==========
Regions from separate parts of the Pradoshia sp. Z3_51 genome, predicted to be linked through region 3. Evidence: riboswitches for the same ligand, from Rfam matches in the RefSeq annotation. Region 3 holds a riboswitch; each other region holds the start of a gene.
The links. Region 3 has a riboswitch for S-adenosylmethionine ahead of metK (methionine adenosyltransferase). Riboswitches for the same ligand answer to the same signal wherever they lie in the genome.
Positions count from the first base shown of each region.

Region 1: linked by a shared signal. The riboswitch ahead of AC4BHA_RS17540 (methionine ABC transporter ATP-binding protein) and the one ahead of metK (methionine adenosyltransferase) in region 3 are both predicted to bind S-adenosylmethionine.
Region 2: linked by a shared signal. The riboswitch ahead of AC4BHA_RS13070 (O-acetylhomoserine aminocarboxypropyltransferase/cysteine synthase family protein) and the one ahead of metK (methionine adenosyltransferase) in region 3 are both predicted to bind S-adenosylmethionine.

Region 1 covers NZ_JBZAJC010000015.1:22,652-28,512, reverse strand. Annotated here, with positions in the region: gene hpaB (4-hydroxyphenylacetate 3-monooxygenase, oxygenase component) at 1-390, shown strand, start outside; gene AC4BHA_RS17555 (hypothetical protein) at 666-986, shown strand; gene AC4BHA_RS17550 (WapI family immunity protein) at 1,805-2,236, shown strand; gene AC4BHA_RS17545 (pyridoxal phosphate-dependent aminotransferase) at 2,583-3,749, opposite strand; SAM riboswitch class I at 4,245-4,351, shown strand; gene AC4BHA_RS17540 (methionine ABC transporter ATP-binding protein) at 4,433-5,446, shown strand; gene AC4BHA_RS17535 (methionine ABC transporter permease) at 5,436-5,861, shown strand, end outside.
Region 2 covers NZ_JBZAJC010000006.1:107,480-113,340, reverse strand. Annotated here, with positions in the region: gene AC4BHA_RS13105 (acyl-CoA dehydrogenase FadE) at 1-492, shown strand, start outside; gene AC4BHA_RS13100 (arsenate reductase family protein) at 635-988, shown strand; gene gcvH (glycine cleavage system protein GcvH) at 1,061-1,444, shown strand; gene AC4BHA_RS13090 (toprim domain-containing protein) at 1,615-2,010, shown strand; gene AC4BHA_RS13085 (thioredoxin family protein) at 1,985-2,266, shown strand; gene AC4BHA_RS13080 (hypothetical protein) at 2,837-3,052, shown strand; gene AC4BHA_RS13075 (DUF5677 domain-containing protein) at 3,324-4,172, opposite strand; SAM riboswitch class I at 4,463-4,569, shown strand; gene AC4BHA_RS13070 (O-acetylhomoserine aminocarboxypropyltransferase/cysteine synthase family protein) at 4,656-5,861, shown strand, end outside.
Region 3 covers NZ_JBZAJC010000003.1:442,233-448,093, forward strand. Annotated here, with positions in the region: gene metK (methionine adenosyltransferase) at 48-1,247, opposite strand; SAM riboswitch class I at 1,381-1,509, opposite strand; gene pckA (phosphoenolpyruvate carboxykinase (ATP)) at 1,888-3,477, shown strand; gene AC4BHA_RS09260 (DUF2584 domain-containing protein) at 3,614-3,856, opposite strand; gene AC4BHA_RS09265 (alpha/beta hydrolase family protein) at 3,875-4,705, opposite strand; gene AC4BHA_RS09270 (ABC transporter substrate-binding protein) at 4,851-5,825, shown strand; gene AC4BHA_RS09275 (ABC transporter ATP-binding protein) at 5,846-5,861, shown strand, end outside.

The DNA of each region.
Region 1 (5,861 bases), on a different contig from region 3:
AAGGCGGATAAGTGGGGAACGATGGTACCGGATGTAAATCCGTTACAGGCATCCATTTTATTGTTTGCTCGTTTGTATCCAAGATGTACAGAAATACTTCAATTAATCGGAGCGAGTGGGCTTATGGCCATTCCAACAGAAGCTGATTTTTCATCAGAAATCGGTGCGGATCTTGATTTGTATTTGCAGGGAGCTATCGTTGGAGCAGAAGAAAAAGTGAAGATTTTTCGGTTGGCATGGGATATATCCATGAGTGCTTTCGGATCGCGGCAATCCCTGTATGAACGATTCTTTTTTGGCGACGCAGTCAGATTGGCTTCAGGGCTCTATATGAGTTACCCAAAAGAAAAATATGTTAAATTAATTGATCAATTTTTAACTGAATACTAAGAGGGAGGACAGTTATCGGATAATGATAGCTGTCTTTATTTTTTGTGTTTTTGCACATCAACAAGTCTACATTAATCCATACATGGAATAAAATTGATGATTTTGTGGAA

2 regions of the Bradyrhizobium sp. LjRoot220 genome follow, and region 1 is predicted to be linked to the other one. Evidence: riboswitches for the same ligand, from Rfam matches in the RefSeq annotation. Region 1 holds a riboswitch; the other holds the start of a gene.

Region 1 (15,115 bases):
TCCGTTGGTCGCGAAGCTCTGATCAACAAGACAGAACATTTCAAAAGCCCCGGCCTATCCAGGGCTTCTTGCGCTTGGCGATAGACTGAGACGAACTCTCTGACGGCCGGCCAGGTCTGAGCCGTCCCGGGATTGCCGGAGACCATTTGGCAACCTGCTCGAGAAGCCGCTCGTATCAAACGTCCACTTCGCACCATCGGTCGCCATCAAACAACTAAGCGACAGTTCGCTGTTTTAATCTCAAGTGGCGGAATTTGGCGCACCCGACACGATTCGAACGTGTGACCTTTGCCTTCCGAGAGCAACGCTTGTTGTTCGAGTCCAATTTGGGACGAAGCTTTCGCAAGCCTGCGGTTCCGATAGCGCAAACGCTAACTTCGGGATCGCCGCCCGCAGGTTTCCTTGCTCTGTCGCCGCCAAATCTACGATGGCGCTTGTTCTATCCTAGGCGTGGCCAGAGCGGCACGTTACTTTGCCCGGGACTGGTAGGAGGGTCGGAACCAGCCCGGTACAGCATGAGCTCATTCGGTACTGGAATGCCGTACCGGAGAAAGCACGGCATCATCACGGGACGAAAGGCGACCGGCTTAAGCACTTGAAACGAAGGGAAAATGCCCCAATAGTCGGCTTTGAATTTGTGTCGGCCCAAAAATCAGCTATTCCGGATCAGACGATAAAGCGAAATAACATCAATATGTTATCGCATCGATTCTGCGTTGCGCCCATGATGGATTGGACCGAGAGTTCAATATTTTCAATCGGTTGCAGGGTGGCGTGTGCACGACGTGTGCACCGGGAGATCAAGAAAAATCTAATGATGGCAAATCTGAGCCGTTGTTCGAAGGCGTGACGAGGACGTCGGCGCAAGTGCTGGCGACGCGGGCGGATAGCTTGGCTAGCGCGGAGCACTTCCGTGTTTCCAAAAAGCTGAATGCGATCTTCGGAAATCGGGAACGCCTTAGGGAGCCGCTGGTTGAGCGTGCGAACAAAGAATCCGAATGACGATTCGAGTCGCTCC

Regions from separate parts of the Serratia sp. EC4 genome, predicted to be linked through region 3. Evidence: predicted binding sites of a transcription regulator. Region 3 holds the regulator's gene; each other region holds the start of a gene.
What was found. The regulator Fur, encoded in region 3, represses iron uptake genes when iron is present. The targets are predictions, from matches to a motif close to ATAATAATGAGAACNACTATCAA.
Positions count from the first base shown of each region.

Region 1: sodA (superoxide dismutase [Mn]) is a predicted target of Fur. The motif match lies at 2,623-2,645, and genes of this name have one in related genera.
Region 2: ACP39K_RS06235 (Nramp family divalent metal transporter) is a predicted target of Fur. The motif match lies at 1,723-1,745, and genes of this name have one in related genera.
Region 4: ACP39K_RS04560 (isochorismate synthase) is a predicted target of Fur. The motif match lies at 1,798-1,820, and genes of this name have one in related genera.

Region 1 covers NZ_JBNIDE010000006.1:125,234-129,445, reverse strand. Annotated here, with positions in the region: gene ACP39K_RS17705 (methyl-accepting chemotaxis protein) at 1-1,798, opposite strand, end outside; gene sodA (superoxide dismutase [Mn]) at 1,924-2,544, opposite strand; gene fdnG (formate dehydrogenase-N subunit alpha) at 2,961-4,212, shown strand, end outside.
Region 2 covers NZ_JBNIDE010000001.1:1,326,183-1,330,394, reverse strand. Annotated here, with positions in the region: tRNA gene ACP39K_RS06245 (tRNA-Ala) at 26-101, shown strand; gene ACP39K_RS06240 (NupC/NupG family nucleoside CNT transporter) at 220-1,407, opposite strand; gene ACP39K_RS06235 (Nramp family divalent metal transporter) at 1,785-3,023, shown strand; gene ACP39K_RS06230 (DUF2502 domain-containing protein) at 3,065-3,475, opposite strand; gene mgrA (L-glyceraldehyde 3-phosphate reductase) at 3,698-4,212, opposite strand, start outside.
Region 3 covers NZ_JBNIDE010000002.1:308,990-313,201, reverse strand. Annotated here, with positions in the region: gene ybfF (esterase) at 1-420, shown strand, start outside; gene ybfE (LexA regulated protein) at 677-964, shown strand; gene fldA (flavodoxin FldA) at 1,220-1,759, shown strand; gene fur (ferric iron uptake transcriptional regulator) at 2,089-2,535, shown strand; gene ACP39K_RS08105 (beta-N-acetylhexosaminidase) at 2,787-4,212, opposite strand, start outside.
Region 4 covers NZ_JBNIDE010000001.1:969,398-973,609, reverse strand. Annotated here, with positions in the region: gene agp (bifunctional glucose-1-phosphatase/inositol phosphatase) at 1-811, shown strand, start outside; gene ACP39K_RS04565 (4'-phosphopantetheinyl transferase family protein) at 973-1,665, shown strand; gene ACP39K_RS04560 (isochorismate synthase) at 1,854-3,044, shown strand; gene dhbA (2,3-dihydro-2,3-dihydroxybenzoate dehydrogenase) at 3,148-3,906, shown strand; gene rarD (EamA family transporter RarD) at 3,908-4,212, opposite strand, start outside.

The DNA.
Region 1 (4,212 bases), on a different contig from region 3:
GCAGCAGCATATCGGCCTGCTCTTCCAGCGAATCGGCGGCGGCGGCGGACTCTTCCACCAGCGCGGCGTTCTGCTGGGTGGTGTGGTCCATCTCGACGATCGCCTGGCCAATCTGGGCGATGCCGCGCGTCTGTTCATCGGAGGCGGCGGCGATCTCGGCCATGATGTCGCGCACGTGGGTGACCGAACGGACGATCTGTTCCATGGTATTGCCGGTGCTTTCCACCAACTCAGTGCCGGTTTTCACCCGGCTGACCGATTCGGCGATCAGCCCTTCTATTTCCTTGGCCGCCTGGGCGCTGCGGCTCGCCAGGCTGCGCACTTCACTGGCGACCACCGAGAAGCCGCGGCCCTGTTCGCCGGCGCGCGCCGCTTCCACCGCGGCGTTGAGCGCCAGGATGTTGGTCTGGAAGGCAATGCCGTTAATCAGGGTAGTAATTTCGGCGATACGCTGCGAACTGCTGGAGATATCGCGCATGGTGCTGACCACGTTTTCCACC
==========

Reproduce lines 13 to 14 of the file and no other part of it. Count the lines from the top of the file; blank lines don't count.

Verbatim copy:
Region 1 (15,115 bases):
TCCGTTGGTCGCGAAGCTCTGATCAACAAGACAGAACATTTCAAAAGCCCCGGCCTATCCAGGGCTTCTTGCGCTTGGCGATAGACTGAGACGAACTCTCTGACGGCCGGCCAGGTCTGAGCCGTCCCGGGATTGCCGGAGACCATTTGGCAACCTGCTCGAGAAGCCGCTCGTATCAAACGTCCACTTCGCACCATCGGTCGCCATCAAACAACTAAGCGACAGTTCGCTGTTTTAATCTCAAGTGGCGGAATTTGGCGCACCCGACACGATTCGAACGTGTGACCTTTGCCTTCCGAGAGCAACGCTTGTTGTTCGAGTCCAATTTGGGACGAAGCTTTCGCAAGCCTGCGGTTCCGATAGCGCAAACGCTAACTTCGGGATCGCCGCCCGCAGGTTTCCTTGCTCTGTCGCCGCCAAATCTACGATGGCGCTTGTTCTATCCTAGGCGTGGCCAGAGCGGCACGTTACTTTGCCCGGGACTGGTAGGAGGGTCGGAACCAGCCCGGTACAGCATGAGCTCATTCGGTACTGGAATGCCGTACCGGAGAAAGCACGGCATCATCACGGGACGAAAGGCGACCGGCTTAAGCACTTGAAACGAAGGGAAAATGCCCCAATAGTCGGCTTTGAATTTGTGTCGGCCCAAAAATCAGCTATTCCGGATCAGACGATAAAGCGAAATAACATCAATATGTTATCGCATCGATTCTGCGTTGCGCCCATGATGGATTGGACCGAGAGTTCAATATTTTCAATCGGTTGCAGGGTGGCGTGTGCACGACGTGTGCACCGGGAGATCAAGAAAAATCTAATGATGGCAAATCTGAGCCGTTGTTCGAAGGCGTGACGAGGACGTCGGCGCAAGTGCTGGCGACGCGGGCGGATAGCTTGGCTAGCGCGGAGCACTTCCGTGTTTCCAAAAAGCTGAATGCGATCTTCGGAAATCGGGAACGCCTTAGGGAGCCGCTGGTTGAGCGTGCGAACAAAGAATCCGAATGACGATTCGAGTCGCTCC